4. Do not make the video outside. There will be too much background noise and you won’t be heard clearly. The best quality sound will come from the quietest room possible.
  5. Use a room with a neutral, while or light-colored wall behind you.
  6. Position yourself at least 3 feet away from the wall behind you. This creates depth and you look better with it!
  7. Make sure the camera is no more than 3 feet away from your face. The camera needs to be close to get the best quality sound.
  8. Frame the shot with your head and shoulders.
  9. How to address the camera:
    1. Speak loudly and proudly.
    2. Short sound bites work best in video. We don’t want any Shakespearean monologs.
    3. Did we say “short?” It is important that you keep it short. If you have a lot to say, give us a series of sound bites that only contain one idea or thought. Keep each point to 10 seconds. Pause and take a breath between each point so we can pluck out the one we want.
    4. We will be editing this so take your time and don’t worry about getting it perfect the first time. Don’t worry if you do multiple takes, we will choose the best one, or parts of several.

Yes, it’s that simple. Just be yourself, be creative and have fun and we’ll see you at Summit. You have registered, right?

If you have any questions ask them in the comments box below or tweet us @OutandEqual

Elyse Lopez

Elyse Lopez

Posted by: outandequal | August 22, 2014

To Win, We Need To Give

By Roger Doughty, Executive Director - Horizons Foundation

UnknownThe first definition of “incredible” in Merriam Webster’s dictionary is “too extraordinary and improbable to be believed.” And that pretty well describes the kind of progress that the LGBT movement has been making lately. Simply incredible. So rapid that few of us would have predicted it even a few years ago. The stunning momentum of marriage equality. Sea changes in public opinion about LGBT people. President Obama’s signing of the Executive Order protecting LGBT employees of government contractors. Trans rights on the cover of TIME magazine.

We have a lot to be proud of and many reasons to feel optimistic about the future. But we’d be deluding ourselves to start thinking “we’re done.” For starters, we haven’t even won full legal equality and, in at least some places both in the U.S. and around the world, that day doesn’t look like it’s coming soon. In the majority of states, you can still be fired for being LGBT . Seventy-six countries still criminalize same-sex relations.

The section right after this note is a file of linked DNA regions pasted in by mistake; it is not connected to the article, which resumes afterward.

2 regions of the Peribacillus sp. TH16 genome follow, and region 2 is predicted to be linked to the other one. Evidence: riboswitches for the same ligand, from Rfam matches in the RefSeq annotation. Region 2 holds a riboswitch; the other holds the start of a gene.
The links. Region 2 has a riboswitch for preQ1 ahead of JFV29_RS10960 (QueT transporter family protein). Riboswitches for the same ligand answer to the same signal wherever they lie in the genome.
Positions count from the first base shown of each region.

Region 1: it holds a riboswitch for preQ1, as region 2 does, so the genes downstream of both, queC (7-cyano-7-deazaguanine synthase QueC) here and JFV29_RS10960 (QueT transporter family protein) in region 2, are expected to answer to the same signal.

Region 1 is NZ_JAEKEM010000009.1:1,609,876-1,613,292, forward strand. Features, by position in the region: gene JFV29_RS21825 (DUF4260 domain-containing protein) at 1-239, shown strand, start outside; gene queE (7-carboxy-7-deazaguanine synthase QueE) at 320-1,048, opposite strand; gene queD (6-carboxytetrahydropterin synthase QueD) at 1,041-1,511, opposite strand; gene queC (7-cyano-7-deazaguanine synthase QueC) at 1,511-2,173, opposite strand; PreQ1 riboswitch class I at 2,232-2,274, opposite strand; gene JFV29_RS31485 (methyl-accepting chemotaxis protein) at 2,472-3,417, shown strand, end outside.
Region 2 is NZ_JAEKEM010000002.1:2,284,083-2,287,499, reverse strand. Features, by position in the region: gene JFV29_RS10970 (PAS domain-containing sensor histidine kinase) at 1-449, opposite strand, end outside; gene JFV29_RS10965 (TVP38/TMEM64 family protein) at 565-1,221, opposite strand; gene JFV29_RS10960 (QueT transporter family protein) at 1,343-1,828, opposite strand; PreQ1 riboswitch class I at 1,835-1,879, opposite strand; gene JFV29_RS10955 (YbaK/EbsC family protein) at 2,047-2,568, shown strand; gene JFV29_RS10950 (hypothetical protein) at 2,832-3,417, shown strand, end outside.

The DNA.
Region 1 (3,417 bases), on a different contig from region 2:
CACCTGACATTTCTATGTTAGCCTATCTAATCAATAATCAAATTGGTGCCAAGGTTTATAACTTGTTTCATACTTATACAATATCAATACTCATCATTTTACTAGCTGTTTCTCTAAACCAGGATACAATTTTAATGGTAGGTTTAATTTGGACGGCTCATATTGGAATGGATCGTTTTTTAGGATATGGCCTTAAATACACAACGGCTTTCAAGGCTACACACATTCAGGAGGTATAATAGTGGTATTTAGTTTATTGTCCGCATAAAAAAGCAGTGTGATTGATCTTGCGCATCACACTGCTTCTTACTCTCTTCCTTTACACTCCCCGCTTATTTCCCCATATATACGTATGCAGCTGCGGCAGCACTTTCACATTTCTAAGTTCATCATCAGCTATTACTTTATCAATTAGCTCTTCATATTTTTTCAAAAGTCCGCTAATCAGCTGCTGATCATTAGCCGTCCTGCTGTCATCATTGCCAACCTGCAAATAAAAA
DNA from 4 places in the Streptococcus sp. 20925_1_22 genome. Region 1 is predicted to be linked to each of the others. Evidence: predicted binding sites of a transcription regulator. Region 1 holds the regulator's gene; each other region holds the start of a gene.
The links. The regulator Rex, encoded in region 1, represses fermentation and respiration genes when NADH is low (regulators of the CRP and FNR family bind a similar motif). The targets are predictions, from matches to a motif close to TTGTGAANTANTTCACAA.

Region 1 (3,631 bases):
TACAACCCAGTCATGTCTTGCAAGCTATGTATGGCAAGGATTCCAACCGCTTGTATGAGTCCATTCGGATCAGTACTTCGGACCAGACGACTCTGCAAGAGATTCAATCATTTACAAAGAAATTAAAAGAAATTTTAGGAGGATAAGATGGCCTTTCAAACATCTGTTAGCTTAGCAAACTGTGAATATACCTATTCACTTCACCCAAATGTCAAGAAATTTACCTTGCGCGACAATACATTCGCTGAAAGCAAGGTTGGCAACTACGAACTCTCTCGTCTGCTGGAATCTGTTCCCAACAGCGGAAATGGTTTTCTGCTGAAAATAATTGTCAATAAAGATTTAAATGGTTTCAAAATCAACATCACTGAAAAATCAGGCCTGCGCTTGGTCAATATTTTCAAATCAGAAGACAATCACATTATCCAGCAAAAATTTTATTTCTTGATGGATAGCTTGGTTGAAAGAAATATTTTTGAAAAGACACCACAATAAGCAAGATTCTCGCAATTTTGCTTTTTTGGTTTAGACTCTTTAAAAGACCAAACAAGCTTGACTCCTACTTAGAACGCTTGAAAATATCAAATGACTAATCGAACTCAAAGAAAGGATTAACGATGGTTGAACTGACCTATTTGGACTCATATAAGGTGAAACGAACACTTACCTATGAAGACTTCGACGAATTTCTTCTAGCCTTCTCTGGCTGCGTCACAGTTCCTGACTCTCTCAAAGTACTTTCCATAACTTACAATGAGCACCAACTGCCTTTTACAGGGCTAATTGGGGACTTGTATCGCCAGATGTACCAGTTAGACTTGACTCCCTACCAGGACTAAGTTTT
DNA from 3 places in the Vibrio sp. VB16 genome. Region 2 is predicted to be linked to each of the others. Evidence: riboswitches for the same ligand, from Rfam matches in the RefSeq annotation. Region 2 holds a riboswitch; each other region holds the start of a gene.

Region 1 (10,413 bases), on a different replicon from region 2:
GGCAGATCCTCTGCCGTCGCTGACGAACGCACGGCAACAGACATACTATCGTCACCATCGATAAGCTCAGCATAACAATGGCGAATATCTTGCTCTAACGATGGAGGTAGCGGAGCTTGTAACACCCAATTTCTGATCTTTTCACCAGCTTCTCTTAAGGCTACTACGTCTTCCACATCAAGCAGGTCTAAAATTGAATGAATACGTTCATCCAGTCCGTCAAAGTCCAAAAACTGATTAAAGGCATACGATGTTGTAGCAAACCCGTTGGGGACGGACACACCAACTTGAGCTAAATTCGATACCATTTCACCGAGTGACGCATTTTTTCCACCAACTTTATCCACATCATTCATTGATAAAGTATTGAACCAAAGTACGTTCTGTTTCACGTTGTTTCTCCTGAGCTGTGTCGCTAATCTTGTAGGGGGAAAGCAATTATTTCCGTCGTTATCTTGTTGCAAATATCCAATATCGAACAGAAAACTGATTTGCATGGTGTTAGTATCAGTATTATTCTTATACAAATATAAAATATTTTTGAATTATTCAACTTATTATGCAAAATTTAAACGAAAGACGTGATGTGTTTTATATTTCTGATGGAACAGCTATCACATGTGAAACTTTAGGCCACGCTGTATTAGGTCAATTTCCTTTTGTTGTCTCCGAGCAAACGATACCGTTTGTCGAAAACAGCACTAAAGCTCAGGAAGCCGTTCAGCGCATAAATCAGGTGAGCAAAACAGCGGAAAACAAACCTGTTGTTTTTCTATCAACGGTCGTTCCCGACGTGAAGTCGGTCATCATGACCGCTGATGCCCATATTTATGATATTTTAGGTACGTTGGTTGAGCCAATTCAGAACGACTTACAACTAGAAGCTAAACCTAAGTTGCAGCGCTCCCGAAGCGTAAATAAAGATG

In short, we’re not finished yet.

Even if we do round out our legal victories in the U.S. over the next few years, that won’t be enough. After all, Brown v. Board of Education didn’t end racial injustice. Roe v. Wade didn’t end attempts to restrict reproductive freedom. Many in our community – including transgender people and LGBT people of color – continue to experience unconscionable levels of discrimination, poverty, and poor health. Thousands of workplaces remain unsafe for us. Many thousands of LGBT youth still find their schools and homes places of fear and danger, just as many thousands of our elders lack the support they need.

A Broken Bargain-2

To win legal equality and create the kind of accepting, affirming world that LGBT people have worked toward for so long, we have to do more than just keep up our commitments: we have to step them up. That means volunteering, voting, advocating in our workplaces – and money. Money isn’t everything in a movement (of course) but it’s absolutely necessary.

A problem

But here’s a problem: research shows that less than five per cent of LGBT people in the U.S. contribute to LGBT organizations, which drive almost all our progress. This is documented in Horizons Foundation’s report, Building a New Tradition of Philanthropy. Think what we could accomplish if even two or three more per cent of us were donating. Think how many more youth could be helped; how many more court cases could be brought; how many more families could be supported; how many more schools could be made safe; how much more we could do to educate non-LGBT people about our lives.

Screen Shot 2014-08-25 at 11.18.14 AM

Give OUT Day is a great way to make a modest donation via social media

We know that some people simply can’t afford to give. But an awful lot of us who don’t give really can give, or we can afford to give more. What many of us don’t realize is how simple – and how deeply rewarding – it is to give to our community. Many of our workplaces offer matching gift programs, allowing us to double or triple the impact of our gifts. Many of us also can – and many Out & Equal members already do – advocate within our companies for corporate support of LGBT organizations and causes. Even though many corporations aren’t likely to fund the most cutting-edge, high profile litigation or advocacy on their own, they will support LGBT issues closer to home, especially those their employees care about.

Giving for the long term